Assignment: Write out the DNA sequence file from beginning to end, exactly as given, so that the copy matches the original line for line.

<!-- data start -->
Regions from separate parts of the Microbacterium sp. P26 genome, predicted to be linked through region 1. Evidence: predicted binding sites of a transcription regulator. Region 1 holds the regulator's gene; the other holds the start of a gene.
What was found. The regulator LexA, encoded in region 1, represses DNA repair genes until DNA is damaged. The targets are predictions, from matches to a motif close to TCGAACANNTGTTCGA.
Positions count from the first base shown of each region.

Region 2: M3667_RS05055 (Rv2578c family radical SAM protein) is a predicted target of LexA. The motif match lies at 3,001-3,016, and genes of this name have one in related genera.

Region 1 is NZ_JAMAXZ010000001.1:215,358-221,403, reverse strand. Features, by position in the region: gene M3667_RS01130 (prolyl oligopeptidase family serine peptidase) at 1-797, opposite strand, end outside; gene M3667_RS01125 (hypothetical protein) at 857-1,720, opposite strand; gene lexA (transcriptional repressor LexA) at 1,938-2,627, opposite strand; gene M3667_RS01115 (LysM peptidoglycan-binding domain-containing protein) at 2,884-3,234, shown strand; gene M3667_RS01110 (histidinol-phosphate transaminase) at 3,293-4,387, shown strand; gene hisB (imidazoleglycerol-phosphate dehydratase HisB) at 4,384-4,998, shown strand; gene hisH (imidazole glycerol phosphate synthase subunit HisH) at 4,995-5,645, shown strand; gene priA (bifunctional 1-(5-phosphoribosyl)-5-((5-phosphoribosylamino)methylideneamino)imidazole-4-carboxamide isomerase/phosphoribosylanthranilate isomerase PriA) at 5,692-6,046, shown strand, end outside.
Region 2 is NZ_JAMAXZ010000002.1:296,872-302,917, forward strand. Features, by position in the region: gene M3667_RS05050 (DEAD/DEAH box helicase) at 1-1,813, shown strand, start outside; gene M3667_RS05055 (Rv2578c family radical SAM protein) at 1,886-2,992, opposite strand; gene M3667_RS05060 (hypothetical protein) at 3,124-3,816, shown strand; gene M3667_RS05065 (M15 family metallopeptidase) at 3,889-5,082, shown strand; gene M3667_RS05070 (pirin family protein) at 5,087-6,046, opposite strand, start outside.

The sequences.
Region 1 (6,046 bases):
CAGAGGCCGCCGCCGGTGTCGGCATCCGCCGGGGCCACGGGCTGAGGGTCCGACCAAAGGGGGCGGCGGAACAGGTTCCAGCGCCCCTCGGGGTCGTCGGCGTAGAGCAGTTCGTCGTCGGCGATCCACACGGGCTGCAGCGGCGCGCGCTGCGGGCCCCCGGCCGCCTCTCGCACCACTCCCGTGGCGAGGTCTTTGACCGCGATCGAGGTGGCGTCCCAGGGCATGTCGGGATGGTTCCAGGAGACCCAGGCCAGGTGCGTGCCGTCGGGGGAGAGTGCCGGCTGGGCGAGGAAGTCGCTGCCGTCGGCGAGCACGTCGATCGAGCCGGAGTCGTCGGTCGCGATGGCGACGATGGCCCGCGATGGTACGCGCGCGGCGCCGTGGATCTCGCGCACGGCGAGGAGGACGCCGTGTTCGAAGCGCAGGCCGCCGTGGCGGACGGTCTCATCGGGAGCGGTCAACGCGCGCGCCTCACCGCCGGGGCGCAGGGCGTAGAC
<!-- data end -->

Regions from separate parts of the Microbacterium sp. P26 genome, predicted to be linked through region 1. Evidence: predicted binding sites of a transcription regulator. Region 1 holds the regulator's gene; the other holds the start of a gene.
What was found. The regulator LexA, encoded in region 1, represses DNA repair genes until DNA is damaged. The targets are predictions, from matches to a motif close to TCGAACANNTGTTCGA.
Positions count from the first base shown of each region.

Region 2: M3667_RS05055 (Rv2578c family radical SAM protein) is a predicted target of LexA. The motif match lies at 3,001-3,016, and genes of this name have one in related genera.

Region 1 is NZ_JAMAXZ010000001.1:215,358-221,403, reverse strand. Features, by position in the region: gene M3667_RS01130 (prolyl oligopeptidase family serine peptidase) at 1-797, opposite strand, end outside; gene M3667_RS01125 (hypothetical protein) at 857-1,720, opposite strand; gene lexA (transcriptional repressor LexA) at 1,938-2,627, opposite strand; gene M3667_RS01115 (LysM peptidoglycan-binding domain-containing protein) at 2,884-3,234, shown strand; gene M3667_RS01110 (histidinol-phosphate transaminase) at 3,293-4,387, shown strand; gene hisB (imidazoleglycerol-phosphate dehydratase HisB) at 4,384-4,998, shown strand; gene hisH (imidazole glycerol phosphate synthase subunit HisH) at 4,995-5,645, shown strand; gene priA (bifunctional 1-(5-phosphoribosyl)-5-((5-phosphoribosylamino)methylideneamino)imidazole-4-carboxamide isomerase/phosphoribosylanthranilate isomerase PriA) at 5,692-6,046, shown strand, end outside.
Region 2 is NZ_JAMAXZ010000002.1:296,872-302,917, forward strand. Features, by position in the region: gene M3667_RS05050 (DEAD/DEAH box helicase) at 1-1,813, shown strand, start outside; gene M3667_RS05055 (Rv2578c family radical SAM protein) at 1,886-2,992, opposite strand; gene M3667_RS05060 (hypothetical protein) at 3,124-3,816, shown strand; gene M3667_RS05065 (M15 family metallopeptidase) at 3,889-5,082, shown strand; gene M3667_RS05070 (pirin family protein) at 5,087-6,046, opposite strand, start outside.

The sequences.
Region 1 (6,046 bases):
CAGAGGCCGCCGCCGGTGTCGGCATCCGCCGGGGCCACGGGCTGAGGGTCCGACCAAAGGGGGCGGCGGAACAGGTTCCAGCGCCCCTCGGGGTCGTCGGCGTAGAGCAGTTCGTCGTCGGCGATCCACACGGGCTGCAGCGGCGCGCGCTGCGGGCCCCCGGCCGCCTCTCGCACCACTCCCGTGGCGAGGTCTTTGACCGCGATCGAGGTGGCGTCCCAGGGCATGTCGGGATGGTTCCAGGAGACCCAGGCCAGGTGCGTGCCGTCGGGGGAGAGTGCCGGCTGGGCGAGGAAGTCGCTGCCGTCGGCGAGCACGTCGATCGAGCCGGAGTCGTCGGTCGCGATGGCGACGATGGCCCGCGATGGTACGCGCGCGGCGCCGTGGATCTCGCGCACGGCGAGGAGGACGCCGTGTTCGAAGCGCAGGCCGCCGTGGCGGACGGTCTCATCGGGAGCGGTCAACGCGCGCGCCTCACCGCCGGGGCGCAGGGCGTAGAC